Funds / ETFs, Stocks

ETF Asset Allocation Model For Active Investors: $ACWI Transition Into $SPY, $VGK, $EEM, $EPP, $EWJ & $EWC


By ETFalpha

Investors who want to gain exposure to the global stock market can simply buy the iShares MSCI ACWI ETF (Nasdaq: $ACWI). The fund seeks to track the investment results of an index composed of large and mid-capitalization developed and emerging market equities and offers the following features:

1. Exposure to a broad range of international developed and emerging market companies;

2. Access to the global stock market in a single fund;

3. Use to diversify internationally and seek long-term growth in your portfolio.

In reference to the geographic exposure, the ETF had the following country split as of 31 December 2015:

ACWI Country Split

iShares MSCI ACWI ETF geographic exposure. Source: iShares website.

In order to simplify the above country breakdown, let’s aggregate some of the positions in order to end up with only six geographic categories.

1. United States: 52%

2. Europe: 17%

3. Emerging Markets: 15%

4. Asia Pacific ex. Japan: 5%

5. Japan: 8%

6. Canada: 3%

The above aggregates correspond to the following ETF’s and index/benchmark model allocations.

1. $SPY: 52%

2. $VGK: 17%

3. $EEM: 15%

4. $EPP: 5%

5. $EWJ: 8%

6. $EWC: 3%

The above transition from the single $ACWI ETF covering the global stock market to the six geographic specific ETF’s ($SPY, $VGK, $EEM, $EPP, $EWJ and $EWC) offers investors opportunity to under- or overweight (in other words deviate) particular geographic jurisdictions. That way you can try to deliver alpha (extra value) by beating the MSCI AC World Index. One of the more interesting quantitative investment approaches is a trend following model which takes into account trend directions and momentum expressed via different technical measures. We are not going to disclose them in this article as there are many of them available and the ones which we follow are our proprietary knowledge.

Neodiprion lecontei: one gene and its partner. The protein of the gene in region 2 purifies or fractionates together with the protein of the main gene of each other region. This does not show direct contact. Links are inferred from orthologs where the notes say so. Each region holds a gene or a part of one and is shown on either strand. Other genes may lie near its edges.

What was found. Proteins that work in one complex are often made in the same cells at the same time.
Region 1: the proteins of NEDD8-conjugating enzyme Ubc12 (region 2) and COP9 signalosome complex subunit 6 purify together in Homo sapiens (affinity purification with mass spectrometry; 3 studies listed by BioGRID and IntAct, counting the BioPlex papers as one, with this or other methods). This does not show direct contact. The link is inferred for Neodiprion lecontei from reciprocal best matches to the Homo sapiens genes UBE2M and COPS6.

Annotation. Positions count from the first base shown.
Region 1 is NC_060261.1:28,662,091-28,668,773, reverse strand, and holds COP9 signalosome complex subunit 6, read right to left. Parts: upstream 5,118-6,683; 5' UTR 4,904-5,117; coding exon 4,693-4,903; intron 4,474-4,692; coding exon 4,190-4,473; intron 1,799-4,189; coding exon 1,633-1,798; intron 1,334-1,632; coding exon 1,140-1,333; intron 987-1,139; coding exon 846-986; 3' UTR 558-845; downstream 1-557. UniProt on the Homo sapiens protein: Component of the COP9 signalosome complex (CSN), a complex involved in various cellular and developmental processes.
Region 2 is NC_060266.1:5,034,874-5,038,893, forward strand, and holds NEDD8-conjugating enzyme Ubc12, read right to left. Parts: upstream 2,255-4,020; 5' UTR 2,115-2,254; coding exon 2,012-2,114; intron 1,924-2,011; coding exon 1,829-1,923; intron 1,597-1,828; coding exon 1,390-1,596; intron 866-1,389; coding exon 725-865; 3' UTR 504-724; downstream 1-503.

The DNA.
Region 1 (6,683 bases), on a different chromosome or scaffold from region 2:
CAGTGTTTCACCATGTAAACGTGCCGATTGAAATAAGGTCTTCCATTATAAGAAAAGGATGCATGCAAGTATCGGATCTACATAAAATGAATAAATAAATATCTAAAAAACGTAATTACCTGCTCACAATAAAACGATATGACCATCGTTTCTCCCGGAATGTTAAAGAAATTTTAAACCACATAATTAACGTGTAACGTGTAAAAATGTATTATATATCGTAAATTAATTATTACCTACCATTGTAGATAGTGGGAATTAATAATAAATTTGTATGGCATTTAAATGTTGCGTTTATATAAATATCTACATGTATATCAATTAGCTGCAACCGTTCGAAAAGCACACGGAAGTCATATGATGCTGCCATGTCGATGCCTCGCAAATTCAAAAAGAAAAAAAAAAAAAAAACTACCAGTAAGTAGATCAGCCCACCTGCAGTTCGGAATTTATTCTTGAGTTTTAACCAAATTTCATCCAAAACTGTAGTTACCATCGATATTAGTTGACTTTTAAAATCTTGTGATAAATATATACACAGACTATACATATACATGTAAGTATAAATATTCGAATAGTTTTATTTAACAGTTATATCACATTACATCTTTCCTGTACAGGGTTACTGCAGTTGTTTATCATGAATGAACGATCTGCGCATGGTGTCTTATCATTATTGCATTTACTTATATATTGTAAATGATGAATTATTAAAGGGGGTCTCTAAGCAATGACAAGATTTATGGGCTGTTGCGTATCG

As of end of the 30th March 2016 our trend-following asset allocation model generated the following results:

Asset Allocation

We value your feedback. Please feel free to leave your observations below within the comments section or via our Twitter account: @ETFalpha.

Important Information Related to this Article

Please familiarize yourself with our DISCLAIMERS every time you engage the site: they’re updated constantly without notice. Information on this site should not be used or construed as an offer to sell, a solicitation of an offer to buy, or a recommendation for any product. ETFalpha did not own any shares of the mentioned ETFs at the moment of writing this article.

About ETFalpha

Chief ETF Strategist & Co-Founder at EMerging Equity


No comments yet.

Leave a Reply

Fill in your details below or click an icon to log in: Logo

You are commenting using your account. Log Out / Change )

Twitter picture

You are commenting using your Twitter account. Log Out / Change )

Facebook photo

You are commenting using your Facebook account. Log Out / Change )

Google+ photo

You are commenting using your Google+ account. Log Out / Change )

Connecting to %s

Follow Us On Social Media

Google Translate

Like Us On Facebook

Our Discussion Groups

Facebook Group
LinkedIn Group

Follow EMerging Equity on

Our Social Media Readers


Get every new post delivered to your Inbox.

Join 267 other followers

%d bloggers like this: